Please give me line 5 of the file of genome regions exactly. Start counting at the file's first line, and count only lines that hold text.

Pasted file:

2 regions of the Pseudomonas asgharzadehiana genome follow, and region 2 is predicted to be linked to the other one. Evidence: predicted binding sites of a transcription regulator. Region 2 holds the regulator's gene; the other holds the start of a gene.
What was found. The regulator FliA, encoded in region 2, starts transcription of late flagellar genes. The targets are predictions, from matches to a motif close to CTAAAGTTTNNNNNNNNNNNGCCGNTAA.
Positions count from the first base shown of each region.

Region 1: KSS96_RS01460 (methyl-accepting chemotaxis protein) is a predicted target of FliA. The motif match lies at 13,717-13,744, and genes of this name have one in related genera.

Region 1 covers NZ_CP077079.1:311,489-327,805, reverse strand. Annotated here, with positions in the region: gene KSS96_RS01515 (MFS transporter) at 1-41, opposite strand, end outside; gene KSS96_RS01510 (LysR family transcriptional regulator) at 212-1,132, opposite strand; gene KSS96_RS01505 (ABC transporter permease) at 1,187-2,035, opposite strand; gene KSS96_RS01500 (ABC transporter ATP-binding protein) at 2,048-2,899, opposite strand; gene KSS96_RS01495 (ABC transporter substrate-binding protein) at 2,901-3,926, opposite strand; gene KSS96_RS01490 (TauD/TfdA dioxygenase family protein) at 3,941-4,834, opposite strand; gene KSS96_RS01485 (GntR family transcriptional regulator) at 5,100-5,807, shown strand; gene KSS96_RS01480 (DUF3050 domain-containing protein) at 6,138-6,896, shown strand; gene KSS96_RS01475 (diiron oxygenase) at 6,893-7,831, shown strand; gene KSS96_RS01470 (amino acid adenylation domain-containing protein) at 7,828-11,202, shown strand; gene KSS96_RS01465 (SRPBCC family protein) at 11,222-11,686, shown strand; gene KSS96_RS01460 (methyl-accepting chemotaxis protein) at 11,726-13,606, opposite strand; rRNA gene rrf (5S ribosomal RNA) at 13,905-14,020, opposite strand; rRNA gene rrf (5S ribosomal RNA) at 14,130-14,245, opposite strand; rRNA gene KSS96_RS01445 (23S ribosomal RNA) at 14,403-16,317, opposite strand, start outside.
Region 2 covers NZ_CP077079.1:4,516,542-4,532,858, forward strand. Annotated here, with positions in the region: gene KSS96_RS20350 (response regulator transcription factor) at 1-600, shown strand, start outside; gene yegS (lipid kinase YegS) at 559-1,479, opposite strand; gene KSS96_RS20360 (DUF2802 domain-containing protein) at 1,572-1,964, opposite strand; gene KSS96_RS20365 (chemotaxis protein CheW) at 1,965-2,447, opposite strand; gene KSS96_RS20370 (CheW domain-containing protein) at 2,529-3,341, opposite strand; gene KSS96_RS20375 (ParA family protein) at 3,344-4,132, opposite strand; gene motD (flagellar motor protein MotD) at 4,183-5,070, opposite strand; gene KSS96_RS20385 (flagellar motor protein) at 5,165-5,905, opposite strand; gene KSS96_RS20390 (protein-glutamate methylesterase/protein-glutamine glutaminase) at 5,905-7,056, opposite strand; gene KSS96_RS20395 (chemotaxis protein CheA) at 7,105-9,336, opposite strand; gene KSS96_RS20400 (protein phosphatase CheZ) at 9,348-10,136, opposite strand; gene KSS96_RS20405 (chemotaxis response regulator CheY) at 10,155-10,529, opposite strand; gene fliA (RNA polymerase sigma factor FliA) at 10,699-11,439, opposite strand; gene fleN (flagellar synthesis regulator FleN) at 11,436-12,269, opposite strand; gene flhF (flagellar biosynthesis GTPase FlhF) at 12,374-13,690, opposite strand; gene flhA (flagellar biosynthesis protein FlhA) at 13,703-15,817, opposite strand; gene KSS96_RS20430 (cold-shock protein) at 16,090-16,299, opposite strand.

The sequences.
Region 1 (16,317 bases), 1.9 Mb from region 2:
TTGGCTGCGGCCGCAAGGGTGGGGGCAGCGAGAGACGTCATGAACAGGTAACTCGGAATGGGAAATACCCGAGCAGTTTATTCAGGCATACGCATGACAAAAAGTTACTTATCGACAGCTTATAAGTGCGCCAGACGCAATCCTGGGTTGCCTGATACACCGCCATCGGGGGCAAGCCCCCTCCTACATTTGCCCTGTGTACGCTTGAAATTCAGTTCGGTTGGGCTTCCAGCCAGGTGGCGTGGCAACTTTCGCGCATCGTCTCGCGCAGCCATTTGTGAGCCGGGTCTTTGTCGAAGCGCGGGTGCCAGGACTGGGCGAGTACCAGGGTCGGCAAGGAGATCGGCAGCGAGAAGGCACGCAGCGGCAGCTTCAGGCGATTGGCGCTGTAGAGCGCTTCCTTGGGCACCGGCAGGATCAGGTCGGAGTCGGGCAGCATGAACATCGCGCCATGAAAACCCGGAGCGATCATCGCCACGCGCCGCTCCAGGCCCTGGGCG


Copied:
Region 1 covers NZ_CP077079.1:311,489-327,805, reverse strand. Annotated here, with positions in the region: gene KSS96_RS01515 (MFS transporter) at 1-41, opposite strand, end outside; gene KSS96_RS01510 (LysR family transcriptional regulator) at 212-1,132, opposite strand; gene KSS96_RS01505 (ABC transporter permease) at 1,187-2,035, opposite strand; gene KSS96_RS01500 (ABC transporter ATP-binding protein) at 2,048-2,899, opposite strand; gene KSS96_RS01495 (ABC transporter substrate-binding protein) at 2,901-3,926, opposite strand; gene KSS96_RS01490 (TauD/TfdA dioxygenase family protein) at 3,941-4,834, opposite strand; gene KSS96_RS01485 (GntR family transcriptional regulator) at 5,100-5,807, shown strand; gene KSS96_RS01480 (DUF3050 domain-containing protein) at 6,138-6,896, shown strand; gene KSS96_RS01475 (diiron oxygenase) at 6,893-7,831, shown strand; gene KSS96_RS01470 (amino acid adenylation domain-containing protein) at 7,828-11,202, shown strand; gene KSS96_RS01465 (SRPBCC family protein) at 11,222-11,686, shown strand; gene KSS96_RS01460 (methyl-accepting chemotaxis protein) at 11,726-13,606, opposite strand; rRNA gene rrf (5S ribosomal RNA) at 13,905-14,020, opposite strand; rRNA gene rrf (5S ribosomal RNA) at 14,130-14,245, opposite strand; rRNA gene KSS96_RS01445 (23S ribosomal RNA) at 14,403-16,317, opposite strand, start outside.